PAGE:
“There is a way to respond; to respond to climate change with climate action, to respond to increased inequality with a struggle for a fair globalisation,” he explained.
“We need to be able to combine efforts of governments, of companies, of the business sector, of financial markets, of the civil society in order to make sure that we are able to eradicate poverty, to bring education and health for all, to clean the oceans and to do a number of other things that are essential for the life in our planet to be sustainable and to be inclusive.”
The Paris agreement and beyond
When it comes to combatting these problems, some efforts have already been made in the form of national agreements, but Guterres made it clear that these alone are not an adequate solution to the problem.
“The international community was able last year to come to two historic agreements: one the Paris agreement on climate change, second the Agenda 2030 approved by all nations in the world with the perspective of inclusive and sustainable development with the so-called sustainable development goals, with the objective of leaving no one behind,” he said.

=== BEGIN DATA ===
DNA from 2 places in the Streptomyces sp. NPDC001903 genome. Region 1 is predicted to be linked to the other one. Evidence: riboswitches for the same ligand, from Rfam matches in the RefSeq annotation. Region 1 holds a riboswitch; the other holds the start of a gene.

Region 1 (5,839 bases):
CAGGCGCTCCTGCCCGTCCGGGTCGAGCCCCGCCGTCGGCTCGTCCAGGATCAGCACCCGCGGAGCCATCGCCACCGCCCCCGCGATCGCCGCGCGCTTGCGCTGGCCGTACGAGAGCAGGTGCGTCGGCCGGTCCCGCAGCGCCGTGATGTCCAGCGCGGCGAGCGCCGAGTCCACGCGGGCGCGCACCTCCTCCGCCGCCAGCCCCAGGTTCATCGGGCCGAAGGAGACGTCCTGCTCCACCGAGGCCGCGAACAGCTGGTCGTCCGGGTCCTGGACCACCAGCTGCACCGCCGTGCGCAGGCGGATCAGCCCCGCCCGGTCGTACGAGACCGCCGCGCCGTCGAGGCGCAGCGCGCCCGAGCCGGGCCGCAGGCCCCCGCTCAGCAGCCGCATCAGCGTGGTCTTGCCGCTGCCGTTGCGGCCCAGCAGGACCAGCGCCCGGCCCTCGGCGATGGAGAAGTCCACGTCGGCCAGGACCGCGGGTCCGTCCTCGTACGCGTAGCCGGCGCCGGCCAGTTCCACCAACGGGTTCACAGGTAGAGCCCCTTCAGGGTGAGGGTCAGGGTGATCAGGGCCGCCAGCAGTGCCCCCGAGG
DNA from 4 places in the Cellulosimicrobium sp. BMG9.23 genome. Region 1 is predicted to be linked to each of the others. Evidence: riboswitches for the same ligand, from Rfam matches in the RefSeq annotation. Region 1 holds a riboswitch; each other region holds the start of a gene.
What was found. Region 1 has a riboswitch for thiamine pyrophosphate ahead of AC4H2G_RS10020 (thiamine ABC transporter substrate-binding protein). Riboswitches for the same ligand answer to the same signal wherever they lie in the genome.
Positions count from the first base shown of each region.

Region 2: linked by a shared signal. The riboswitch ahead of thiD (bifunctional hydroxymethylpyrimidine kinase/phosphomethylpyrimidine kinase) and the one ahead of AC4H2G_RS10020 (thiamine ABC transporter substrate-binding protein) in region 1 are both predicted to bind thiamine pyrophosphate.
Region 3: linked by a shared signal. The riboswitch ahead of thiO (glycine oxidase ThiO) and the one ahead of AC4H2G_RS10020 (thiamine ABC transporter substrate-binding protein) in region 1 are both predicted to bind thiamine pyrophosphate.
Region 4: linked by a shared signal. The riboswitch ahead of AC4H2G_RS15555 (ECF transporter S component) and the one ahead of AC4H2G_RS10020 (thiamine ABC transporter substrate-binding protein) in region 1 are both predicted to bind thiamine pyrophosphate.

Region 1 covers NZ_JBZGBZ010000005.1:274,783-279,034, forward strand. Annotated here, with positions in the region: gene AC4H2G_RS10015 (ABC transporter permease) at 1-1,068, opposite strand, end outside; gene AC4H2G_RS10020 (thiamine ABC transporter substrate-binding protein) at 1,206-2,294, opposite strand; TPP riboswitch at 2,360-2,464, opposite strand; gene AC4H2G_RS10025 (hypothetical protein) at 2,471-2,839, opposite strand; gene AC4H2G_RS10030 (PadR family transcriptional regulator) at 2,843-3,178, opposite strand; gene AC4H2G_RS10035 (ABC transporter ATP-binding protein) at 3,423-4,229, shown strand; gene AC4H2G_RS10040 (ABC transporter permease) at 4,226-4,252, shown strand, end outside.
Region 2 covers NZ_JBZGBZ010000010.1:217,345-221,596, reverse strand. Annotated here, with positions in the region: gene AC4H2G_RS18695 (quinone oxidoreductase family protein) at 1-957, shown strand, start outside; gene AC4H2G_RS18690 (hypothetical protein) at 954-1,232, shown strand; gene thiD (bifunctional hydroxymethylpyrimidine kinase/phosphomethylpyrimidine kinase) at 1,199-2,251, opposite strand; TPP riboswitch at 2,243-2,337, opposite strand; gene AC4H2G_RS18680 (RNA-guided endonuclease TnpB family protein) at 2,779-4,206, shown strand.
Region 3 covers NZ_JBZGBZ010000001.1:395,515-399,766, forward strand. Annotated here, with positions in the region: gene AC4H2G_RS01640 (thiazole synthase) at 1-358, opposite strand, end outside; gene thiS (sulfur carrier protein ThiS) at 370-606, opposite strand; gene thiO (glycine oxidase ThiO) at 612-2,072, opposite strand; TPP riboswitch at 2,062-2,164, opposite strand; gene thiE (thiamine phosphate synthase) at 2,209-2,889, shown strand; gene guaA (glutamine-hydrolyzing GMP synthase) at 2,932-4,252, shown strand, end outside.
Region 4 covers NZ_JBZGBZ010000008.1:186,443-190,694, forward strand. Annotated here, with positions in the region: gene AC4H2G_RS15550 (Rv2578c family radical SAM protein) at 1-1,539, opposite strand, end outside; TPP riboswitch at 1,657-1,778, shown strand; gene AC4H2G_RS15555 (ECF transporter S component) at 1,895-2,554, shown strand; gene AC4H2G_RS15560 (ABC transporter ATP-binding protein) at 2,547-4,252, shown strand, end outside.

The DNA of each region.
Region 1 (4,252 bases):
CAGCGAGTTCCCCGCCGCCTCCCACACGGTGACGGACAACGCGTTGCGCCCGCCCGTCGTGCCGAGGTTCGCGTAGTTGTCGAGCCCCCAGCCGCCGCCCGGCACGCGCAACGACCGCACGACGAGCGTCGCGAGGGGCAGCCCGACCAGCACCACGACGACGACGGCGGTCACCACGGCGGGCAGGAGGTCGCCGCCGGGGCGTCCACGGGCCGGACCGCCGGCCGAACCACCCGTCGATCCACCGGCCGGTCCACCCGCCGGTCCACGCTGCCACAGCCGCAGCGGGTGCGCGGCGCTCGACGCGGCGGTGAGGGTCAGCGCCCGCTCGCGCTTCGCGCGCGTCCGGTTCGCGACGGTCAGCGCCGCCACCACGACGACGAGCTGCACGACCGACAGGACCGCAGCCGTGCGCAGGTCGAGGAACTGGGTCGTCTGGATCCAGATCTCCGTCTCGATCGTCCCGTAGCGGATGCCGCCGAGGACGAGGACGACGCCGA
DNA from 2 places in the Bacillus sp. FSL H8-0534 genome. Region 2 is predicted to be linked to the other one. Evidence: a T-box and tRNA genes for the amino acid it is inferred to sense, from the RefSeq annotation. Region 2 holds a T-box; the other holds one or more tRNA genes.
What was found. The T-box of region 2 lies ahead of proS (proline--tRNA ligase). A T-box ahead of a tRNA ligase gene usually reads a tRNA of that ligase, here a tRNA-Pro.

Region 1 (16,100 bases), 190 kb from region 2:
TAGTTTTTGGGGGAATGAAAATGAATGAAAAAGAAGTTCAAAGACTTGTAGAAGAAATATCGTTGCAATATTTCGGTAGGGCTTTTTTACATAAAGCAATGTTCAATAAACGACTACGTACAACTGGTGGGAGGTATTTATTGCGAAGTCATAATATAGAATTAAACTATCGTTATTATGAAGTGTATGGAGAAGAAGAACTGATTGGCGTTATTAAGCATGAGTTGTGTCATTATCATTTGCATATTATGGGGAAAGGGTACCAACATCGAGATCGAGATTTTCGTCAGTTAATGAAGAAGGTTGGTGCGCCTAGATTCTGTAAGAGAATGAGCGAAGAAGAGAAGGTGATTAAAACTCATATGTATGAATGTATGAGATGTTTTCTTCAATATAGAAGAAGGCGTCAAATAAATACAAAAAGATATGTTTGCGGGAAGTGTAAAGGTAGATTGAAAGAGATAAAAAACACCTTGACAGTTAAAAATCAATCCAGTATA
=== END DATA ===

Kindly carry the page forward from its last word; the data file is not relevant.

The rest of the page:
“Today it's clear that, thanks to new technologies, the green business is the good business and you can at the same time make money and do good.”
“But the problem, as you can imagine, is a problem of implementation. It's very good to have a Paris agreement on climate change. But first of all, the Paris agreement is not enough. Even if the Paris commitments will be met, the temperatures in the world will be rising more than 3 degrees by the end of the century and that will be catastrophic, and on the other hand it is also clear that not all countries are abiding by the commitments made in Paris, which means we need to have an enhanced ambition in relation to climate change. And the same applies to fighting for a fair globalisation.”
The solution, he argued, instead needs to be to look at these actions as economic opportunities, rather than structures that stand in the way of turning a profit.
“Look at climate action,” he said. “Today it's clear that, thanks to new technologies, thanks to green technologies, the green economies, the economy of the future, the green business is the good business and you can at the same time make money and do good.”
Image courtesy of Web Summit
Harnessing the fourth industrial revolution
Central to this idea of embracing the economic opportunities of so-called fair globalisation is what has increasingly become known as the fourth industrial revolution.
Indicating that this term includes not only AI and conventional information and communications technologies but also bio and nanotechnologies, Guterres argued that it offered the opportunity to combine the rapid development of recent decades with fairness and sustainability.